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The Rules on Groove Types on Golf Clubs

by Don Patton
    Grooves on your golf clubs primarily are designed to create spin when the ball is struck properly.

    Grooves on your golf clubs primarily are designed to create spin when the ball is struck properly.

    Golf clubs image by yummy from Fotolia.com

    Overview

    Grooves on golf club faces are there primarily to impart spin to the ball. They also channel water and foreign material away from the clubface, especially for shots from heavy rough. The larger grooves on some irons allow players to be less concerned about the rough, making driving accuracy less important. For this reason the USGA implemented a set of rules changes in 2010 that tightened the limits on groove dimensions.

    Traditional Requirements

    Even before the 2010 rules changes, clubface groove had a number of restrictions. They always had to be straight and parallel with a consistent layout. The cross section may be U- or V-shaped as long as it is symmetrical and the sides don’t converge or have sharp or raised edges. The dimensions of each groove are limited to 0.035 inch wide and 0.020 inch deep. The required minimum spacing is three times the groove width and no less than .075 inch.

    2010 Additions to Rules

    For all clubs except drivers, an additional restriction is on the ratio of the cross-sectional area of each groove to the groove spacing. This parameter must not exceed 0.003 square inches/inch, so deeper or wider grooves must be farther apart and those closer together cannot be as deep and wide. For clubs with lofts of 25 degrees or more (five iron and shorter clubs) there are even more restrictions. The edges of the grooves must be round with a radius of between 0.010 and 0.020 inch. Contrary to popular reporting on this issue, these restrictions do not outlaw the U-shape, also know as square or box grooves. They simply limit the size, spacing and the sharpness of their edges.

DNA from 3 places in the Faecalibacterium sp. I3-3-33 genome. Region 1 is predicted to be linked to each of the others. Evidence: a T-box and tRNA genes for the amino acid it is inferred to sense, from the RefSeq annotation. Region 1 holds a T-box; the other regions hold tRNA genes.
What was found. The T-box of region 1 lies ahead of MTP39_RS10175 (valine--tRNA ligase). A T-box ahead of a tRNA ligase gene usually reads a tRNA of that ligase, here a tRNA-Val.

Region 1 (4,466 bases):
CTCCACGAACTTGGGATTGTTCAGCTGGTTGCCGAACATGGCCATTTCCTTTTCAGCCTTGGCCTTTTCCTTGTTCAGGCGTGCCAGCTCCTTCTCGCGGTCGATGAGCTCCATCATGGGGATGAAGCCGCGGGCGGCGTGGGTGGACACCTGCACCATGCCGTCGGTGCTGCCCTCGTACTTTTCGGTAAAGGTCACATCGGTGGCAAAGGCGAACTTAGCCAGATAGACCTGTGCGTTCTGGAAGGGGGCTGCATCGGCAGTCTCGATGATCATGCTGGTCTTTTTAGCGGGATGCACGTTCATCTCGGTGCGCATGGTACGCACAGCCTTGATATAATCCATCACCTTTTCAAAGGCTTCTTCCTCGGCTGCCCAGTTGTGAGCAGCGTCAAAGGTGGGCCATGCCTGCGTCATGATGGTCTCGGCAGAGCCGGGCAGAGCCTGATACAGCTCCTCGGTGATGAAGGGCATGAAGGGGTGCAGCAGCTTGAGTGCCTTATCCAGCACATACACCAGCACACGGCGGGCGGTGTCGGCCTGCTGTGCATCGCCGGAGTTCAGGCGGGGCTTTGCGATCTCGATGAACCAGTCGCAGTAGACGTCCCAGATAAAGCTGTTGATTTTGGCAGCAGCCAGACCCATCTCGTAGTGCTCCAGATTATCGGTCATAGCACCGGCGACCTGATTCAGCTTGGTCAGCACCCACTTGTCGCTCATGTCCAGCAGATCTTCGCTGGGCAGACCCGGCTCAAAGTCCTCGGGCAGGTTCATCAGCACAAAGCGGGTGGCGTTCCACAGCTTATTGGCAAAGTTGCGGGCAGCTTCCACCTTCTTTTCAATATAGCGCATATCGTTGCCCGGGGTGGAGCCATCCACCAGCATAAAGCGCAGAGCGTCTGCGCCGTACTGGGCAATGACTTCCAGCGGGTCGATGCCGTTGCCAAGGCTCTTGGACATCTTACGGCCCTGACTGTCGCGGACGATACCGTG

Impact of 2010 Changes

    According to Titleist, the new rules meant a 30 percent reduction in the size of grooves and limit a club’s ability to channel away water and debris at impact. This means 30 percent to 50 percent less spin on shots hit from the rough with very little effect on fairway shots. Shots out of the rough will now be more difficult to predict and control.

    Implementation of Changes

    Professional golfers already began using clubs that conform to the new rules in 2010. By 2011 all newly manufactured clubs must conform to the tighter standards although retailers can sell existing stock until it is gone. Amateurs may continue using their existing equipment, but beginning in 2014 the new rules will apply to USGA and NCAA competitions, and in 2024 everyone’s equipment must meet the new restrictions.

    Ping Wedges

    The complicated story includes another twist. In the settlement of a 1990 lawsuit against the USGA, Ping Golf won the right to have its Eye-2 irons exempt from any future rule change regarding grooves. This meant that tour players could continue to use these older clubs. Several PGA Tour players, including Phil Mickelson, exercised that right by using Ping Eye-2 wedges on the tour in early 2010, much to the dismay of the USGA and outrage from other tour players. Fortunately, Ping settled this dispute by waiving legal rights and allowed the USGA to outlaw the older clubs.

    About the Author

    Don Patton began writing after retiring from an engineering career in 2006. He holds a Bachelor of Science in electrical engineering from the University of California at Berkeley and continued with graduate study in software engineering.

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